Sooner or later researchers studying DNA methylation turn it up a notch and get into some difficult sample scenarios, where the interesting data hides tucked away. We caught up with the R&D scientists at Zymo Research to hear more about some of the challenges that researchers face when stepping up into some of these sample scenarios:
- Profiling Blood or serum samples
- High-Throughput Bisulfite Analysis
- Formalin fixed and paraffin embedded (FFPE) samples
DNA Methylation Profiling in Blood
Blood contains a variety of DNA, RNA, and protein biomarkers that could be invaluable in prognostic and diagnostic settings if they can be reliably monitored. Clinical researchers have been chomping at the bit to pin down DNA methylation biomarkers in this non-invasive sample for years, but unlike more homogenous sample types, blood can be a very tricky specimen to assay DNA methylation.
The heterogeneous composition of blood introduces a major challenge in reliably assaying any biomarker. This is made even more difficult when trying to consistently detect a modification like DNA methylation residing on a subset of available sequence. To make matters worse, the amount of available DNA in blood samples can be minute.
Bisulfite conversion provides researchers the ability to detection differential DNA methylation at any nucleotide, making it a very attractive approach. That said, the process can be harsh on samples, leading to significant sample degradation and loss. This is problematic in any sample scenario, but it is even more so with clinical samples like blood given how little assayable material is available at the start of the process.
“When working with blood, it’s critical to use the most sensitive bisulfite conversion approach possible, since every last bit of material is precious,” shared Seth Ruga, a Sr. Researcher with Zymo Research.
In many cases, researchers might try to use milder conversion conditions, but this can lead to false DNA methylation status.
“We use a direct conversion protocol that is designed to convert blood samples directly, with no need for purification beforehand. This helps us minimize sample loss from small samples of DNA during treatment and clean-up,” according to Ruga. “Ultimately this has helped us amplify bisulfite converted templates from as few as 10 cells or 50 pg DNA.”
High Throughput DNA Methylation Profiling
Bisulfite sequencing remains the most prominent way to perform targeted DNA methylation profiling. Researchers seeking to profile a few loci across large number of samples, or validate large numbers of candidate loci from genome-wide DNA methylation studies, often find themselves needing to run hundreds, if not thousands of bisulfite sequencing reactions.
Although sequencing has been optimized for high throughput analysis for years, bisulfite conversion hasn’t. Many researchers struggle with the transition to high throughput bisulfite-based DNA methylation analysis. The multi-channel pipette, although useful, can still introduce plenty of errors and variation in sample preparation.
“When our customers are transitioning into higher numbers of samples, we urge them to consider using a magnetic bead based clean-up for high-throughput methylation analysis.” This way, desulphonation and clean-up of your bisulfite converted DNA can be performed while bound to the beads, stated Ruga. “Bead-based purification approaches are typically compatible with a wide variety of automation platforms as well, which will greatly enhance the reproducibility of the study, not to mention reduce labor dramatically.”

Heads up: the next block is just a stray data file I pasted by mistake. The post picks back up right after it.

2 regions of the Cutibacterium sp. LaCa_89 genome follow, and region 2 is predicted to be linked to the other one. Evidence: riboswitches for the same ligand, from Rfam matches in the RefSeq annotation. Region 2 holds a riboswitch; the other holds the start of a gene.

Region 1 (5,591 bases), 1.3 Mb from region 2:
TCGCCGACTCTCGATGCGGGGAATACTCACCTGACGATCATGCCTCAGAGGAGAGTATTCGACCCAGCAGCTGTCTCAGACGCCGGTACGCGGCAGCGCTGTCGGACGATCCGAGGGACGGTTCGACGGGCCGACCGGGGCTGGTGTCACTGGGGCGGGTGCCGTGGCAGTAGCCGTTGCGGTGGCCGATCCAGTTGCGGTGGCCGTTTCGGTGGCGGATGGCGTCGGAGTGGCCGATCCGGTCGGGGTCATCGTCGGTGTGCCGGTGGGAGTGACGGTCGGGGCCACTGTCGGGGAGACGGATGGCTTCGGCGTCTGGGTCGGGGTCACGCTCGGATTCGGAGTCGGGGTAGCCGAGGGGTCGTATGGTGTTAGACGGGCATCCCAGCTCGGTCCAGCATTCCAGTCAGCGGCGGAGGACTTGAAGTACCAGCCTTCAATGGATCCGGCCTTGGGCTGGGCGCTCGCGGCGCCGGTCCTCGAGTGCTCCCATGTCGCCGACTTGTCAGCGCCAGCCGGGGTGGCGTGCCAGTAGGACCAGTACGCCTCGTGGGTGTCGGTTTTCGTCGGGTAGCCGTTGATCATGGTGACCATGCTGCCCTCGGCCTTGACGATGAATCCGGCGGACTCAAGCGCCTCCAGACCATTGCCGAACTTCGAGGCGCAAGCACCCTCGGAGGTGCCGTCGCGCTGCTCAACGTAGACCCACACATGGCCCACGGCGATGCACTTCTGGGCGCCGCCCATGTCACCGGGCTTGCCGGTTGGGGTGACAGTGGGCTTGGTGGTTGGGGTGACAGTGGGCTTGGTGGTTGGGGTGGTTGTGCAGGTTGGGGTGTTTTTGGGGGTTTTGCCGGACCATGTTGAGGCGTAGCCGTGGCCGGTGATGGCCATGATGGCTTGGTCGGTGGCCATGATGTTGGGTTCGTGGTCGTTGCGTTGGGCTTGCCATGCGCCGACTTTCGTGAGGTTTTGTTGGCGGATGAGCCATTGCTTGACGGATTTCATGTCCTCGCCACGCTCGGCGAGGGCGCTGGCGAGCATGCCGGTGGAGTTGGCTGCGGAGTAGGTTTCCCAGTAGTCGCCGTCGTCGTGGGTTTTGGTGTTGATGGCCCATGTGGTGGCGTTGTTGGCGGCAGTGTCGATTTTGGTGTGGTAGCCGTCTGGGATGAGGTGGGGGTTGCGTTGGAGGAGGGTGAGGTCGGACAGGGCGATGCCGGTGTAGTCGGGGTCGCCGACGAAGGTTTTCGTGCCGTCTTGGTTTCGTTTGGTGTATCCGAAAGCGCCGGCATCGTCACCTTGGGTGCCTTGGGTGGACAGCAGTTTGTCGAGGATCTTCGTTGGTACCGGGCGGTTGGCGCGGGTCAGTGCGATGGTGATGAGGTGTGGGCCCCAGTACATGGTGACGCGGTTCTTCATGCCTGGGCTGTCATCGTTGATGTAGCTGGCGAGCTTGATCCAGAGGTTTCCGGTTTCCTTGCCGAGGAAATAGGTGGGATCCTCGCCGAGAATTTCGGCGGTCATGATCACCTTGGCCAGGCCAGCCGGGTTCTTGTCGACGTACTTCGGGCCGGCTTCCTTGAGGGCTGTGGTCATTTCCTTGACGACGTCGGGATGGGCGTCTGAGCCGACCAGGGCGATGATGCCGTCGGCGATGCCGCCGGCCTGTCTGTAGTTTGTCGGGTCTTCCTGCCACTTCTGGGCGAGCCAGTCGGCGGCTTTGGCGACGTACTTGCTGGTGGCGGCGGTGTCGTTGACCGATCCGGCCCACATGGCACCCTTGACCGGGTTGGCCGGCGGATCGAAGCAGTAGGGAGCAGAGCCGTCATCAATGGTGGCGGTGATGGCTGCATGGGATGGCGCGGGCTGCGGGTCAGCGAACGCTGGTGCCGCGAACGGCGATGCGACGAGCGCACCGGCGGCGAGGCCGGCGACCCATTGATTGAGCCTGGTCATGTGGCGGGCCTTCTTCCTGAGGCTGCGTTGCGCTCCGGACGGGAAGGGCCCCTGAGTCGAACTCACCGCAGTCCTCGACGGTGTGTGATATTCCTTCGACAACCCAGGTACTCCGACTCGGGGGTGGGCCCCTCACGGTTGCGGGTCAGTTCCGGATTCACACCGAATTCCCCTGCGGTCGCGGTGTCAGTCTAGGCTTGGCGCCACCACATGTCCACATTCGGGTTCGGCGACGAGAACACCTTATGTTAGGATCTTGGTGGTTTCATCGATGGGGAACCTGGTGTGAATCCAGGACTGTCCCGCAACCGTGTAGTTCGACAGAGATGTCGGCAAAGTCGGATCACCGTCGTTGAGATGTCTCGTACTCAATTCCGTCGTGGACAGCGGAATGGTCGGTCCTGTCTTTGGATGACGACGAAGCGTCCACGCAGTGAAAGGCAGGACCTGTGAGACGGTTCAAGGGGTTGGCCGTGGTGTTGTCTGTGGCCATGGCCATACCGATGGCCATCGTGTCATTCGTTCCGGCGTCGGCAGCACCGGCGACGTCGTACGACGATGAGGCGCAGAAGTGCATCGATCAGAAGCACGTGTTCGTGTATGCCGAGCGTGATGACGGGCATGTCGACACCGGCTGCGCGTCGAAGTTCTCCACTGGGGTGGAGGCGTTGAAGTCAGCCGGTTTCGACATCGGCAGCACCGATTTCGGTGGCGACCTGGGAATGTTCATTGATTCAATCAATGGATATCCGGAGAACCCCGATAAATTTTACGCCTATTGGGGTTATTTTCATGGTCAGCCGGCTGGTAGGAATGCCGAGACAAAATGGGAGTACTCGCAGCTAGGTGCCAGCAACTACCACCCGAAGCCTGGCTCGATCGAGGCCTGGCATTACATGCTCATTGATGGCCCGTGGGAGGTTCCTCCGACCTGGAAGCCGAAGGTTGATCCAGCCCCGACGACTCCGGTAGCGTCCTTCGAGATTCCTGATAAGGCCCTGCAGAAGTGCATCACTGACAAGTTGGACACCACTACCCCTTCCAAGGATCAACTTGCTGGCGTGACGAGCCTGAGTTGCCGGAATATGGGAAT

DNA Methylation Profiling in FFPE Samples
Much of the world’s tumors samples have undergone formalin fixation and paraffin embedding (FFPE). That’s great news for preserving valuable samples with immense amounts of historical data for cancer studies, but bad news for most analytical methods to study these tumors.
The major issue with FFPE samples is they’ve undergone harsh treatment during the preservation process. The same formalin reagent that preserves them causes all kinds of crosslinking between proteins and nucleic acids. On top of the fixation process, most of these samples subsequently undergo paraffin embedding to further stabilize the samples. The whole process is rough on samples, leading to fragmented, tough to use nucleic acids.
As if the FFPE process wasn’t harsh enough, it also requires researchers to reverse much of the preservation process before it’s possible to analyze the samples. Removing the paraffin treatment and reversing crosslinks can be just as damaging as the initial preservation process.
Given the damaged nature of methylated DNA in FFPE samples, it is extremely important to minimize any further damage or sample loss with the bisulfite conversion process.
“Whenever you’re working with such minute amounts of viable DNA, you want to do everything possible to eliminate any steps that might cause additional template damage or loss,” according to Ruga. “Clean-up steps and precipitations, no matter how efficient, can lead to sample loss.”
“Much like with blood or LCM samples, a direct conversion system, where you can perform bisulfite conversion without prior purification, will dramatically improve sensitivity in DNA methylation studies with FFPE samples,” added Ruga.